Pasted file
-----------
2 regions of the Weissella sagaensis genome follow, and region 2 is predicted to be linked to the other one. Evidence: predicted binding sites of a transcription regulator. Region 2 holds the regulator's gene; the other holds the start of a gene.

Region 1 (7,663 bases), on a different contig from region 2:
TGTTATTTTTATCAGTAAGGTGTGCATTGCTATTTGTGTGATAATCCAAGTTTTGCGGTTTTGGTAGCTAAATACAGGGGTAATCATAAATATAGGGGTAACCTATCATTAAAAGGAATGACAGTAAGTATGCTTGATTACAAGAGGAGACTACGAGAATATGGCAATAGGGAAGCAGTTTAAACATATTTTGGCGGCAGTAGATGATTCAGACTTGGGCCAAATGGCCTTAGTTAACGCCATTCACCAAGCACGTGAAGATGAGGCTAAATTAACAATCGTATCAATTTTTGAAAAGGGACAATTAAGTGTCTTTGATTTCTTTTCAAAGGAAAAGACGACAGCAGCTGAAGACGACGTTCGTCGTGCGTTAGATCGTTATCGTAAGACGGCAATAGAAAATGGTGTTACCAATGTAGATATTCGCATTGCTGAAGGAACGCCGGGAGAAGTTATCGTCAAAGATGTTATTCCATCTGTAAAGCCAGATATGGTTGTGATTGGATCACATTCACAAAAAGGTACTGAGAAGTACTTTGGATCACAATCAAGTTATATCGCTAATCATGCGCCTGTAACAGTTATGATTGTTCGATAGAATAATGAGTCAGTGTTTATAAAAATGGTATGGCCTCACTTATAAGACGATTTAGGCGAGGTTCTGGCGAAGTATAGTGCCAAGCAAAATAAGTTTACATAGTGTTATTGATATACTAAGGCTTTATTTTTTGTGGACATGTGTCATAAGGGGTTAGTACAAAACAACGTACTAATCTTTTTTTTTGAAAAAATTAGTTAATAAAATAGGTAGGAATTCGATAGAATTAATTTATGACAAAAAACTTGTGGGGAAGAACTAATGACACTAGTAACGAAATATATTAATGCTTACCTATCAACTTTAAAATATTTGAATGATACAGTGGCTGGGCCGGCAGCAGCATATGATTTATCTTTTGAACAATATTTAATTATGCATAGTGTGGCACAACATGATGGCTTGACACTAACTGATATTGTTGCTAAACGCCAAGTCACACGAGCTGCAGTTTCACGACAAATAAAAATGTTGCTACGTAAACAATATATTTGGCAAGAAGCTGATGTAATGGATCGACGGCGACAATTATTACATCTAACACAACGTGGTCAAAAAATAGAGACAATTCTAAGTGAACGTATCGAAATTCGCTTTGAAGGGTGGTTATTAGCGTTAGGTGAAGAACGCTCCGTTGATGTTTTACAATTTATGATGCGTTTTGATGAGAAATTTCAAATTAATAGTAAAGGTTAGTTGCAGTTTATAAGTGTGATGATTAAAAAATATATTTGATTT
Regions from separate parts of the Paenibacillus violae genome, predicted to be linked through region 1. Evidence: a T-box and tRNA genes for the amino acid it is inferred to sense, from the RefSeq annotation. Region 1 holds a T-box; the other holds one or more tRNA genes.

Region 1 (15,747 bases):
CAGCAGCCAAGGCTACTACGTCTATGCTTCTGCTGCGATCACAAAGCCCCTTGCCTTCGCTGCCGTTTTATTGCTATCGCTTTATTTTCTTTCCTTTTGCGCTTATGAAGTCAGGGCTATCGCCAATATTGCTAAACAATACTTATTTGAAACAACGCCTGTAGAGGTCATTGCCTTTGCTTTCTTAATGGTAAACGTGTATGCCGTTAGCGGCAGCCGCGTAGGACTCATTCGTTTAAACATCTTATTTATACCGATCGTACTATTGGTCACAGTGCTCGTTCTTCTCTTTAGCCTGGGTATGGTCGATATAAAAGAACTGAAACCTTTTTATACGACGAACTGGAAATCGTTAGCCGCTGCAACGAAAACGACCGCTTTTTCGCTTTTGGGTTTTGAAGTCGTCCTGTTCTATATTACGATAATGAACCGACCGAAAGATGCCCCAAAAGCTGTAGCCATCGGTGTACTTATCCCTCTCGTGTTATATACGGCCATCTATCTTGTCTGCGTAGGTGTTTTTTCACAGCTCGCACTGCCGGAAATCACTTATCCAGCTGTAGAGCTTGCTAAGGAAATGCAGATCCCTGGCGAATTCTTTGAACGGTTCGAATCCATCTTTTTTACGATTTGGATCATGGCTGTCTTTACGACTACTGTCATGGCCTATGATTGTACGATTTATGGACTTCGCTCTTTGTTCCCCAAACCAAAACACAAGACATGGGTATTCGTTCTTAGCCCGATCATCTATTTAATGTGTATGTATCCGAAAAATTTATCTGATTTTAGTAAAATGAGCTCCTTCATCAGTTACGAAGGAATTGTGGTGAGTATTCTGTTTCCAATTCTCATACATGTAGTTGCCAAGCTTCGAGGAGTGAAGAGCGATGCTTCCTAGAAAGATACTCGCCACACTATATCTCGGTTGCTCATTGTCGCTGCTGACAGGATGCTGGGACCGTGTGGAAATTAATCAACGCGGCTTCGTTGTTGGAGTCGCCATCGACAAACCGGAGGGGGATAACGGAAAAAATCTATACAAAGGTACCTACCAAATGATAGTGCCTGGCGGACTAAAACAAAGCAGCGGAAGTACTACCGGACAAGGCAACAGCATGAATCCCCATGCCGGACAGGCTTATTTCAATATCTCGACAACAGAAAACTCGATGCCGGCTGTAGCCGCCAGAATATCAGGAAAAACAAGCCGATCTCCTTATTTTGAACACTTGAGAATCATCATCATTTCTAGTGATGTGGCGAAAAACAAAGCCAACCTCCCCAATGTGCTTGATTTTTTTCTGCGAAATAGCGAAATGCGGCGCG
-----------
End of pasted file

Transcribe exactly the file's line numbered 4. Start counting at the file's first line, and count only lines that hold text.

Regions from separate parts of the Paenibacillus violae genome, predicted to be linked through region 1. Evidence: a T-box and tRNA genes for the amino acid it is inferred to sense, from the RefSeq annotation. Region 1 holds a T-box; the other holds one or more tRNA genes.